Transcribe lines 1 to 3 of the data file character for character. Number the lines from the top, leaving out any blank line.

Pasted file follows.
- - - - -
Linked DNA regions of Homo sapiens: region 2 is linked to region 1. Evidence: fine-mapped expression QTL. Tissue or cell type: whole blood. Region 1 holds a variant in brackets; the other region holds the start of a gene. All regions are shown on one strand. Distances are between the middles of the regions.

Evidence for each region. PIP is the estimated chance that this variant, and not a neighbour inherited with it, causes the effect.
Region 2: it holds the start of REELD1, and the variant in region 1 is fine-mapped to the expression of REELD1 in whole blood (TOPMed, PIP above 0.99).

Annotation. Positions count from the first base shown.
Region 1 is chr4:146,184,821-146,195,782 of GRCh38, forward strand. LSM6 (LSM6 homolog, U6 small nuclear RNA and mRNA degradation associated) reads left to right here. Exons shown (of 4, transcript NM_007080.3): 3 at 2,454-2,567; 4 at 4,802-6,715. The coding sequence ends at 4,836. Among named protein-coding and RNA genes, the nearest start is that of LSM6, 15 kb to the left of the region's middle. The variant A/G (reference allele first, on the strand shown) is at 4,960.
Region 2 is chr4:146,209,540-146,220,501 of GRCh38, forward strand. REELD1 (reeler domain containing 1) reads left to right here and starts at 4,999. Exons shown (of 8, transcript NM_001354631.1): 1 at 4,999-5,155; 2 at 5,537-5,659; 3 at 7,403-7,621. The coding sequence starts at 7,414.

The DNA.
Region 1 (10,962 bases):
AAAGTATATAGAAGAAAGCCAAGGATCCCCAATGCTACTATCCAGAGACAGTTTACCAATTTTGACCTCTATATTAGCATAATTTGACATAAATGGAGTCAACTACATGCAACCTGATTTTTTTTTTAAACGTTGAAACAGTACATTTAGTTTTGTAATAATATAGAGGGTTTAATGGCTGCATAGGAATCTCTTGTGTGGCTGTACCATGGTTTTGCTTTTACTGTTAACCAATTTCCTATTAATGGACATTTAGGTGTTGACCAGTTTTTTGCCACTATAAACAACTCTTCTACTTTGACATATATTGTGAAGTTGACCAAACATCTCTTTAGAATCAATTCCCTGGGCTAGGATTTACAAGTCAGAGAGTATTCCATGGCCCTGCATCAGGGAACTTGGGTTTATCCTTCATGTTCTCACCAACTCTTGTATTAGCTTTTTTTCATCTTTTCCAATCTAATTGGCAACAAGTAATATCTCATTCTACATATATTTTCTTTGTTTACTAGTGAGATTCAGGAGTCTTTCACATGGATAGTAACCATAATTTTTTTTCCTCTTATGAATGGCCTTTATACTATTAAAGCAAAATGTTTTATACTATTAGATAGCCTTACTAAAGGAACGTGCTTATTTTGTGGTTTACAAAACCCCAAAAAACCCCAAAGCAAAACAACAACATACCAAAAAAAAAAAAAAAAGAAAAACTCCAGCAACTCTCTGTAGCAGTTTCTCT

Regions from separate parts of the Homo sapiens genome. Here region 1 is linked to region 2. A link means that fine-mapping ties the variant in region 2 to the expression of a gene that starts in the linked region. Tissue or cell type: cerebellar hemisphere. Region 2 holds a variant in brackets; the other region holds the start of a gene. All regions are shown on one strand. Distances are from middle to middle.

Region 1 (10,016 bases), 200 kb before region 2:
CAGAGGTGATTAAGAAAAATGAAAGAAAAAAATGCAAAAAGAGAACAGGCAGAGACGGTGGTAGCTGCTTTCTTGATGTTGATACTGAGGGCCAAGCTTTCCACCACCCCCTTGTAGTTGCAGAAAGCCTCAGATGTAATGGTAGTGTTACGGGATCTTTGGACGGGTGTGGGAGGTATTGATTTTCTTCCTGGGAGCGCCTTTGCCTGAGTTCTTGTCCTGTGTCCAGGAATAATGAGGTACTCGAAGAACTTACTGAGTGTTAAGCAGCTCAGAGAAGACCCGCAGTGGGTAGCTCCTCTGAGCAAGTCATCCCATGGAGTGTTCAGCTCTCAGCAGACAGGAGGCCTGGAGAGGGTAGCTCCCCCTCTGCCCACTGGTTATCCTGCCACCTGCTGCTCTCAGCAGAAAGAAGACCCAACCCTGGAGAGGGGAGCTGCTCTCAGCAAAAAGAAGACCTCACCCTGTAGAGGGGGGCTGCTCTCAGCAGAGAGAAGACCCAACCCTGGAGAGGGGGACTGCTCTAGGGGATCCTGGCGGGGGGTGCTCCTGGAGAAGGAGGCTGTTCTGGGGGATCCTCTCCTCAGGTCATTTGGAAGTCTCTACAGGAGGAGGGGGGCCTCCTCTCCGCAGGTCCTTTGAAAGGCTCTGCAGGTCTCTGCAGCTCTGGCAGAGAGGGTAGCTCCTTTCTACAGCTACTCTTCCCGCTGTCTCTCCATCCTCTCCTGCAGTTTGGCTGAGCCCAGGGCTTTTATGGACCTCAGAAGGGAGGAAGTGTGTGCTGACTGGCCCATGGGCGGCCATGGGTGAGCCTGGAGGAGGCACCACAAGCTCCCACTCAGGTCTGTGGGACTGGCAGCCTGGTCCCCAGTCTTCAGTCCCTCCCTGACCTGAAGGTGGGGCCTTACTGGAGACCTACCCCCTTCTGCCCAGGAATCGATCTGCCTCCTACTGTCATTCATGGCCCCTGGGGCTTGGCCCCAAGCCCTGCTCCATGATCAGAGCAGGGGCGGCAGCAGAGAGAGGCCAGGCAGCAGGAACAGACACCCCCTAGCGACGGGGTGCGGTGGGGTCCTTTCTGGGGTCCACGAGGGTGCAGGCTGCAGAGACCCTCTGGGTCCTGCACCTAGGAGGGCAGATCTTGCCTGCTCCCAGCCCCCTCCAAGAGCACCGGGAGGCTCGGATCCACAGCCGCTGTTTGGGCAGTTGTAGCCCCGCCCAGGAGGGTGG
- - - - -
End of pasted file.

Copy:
Linked DNA regions of Homo sapiens: region 2 is linked to region 1. Evidence: fine-mapped expression QTL. Tissue or cell type: whole blood. Region 1 holds a variant in brackets; the other region holds the start of a gene. All regions are shown on one strand. Distances are between the middles of the regions.

Evidence for each region. PIP is the estimated chance that this variant, and not a neighbour inherited with it, causes the effect.
Region 2: it holds the start of REELD1, and the variant in region 1 is fine-mapped to the expression of REELD1 in whole blood (TOPMed, PIP above 0.99).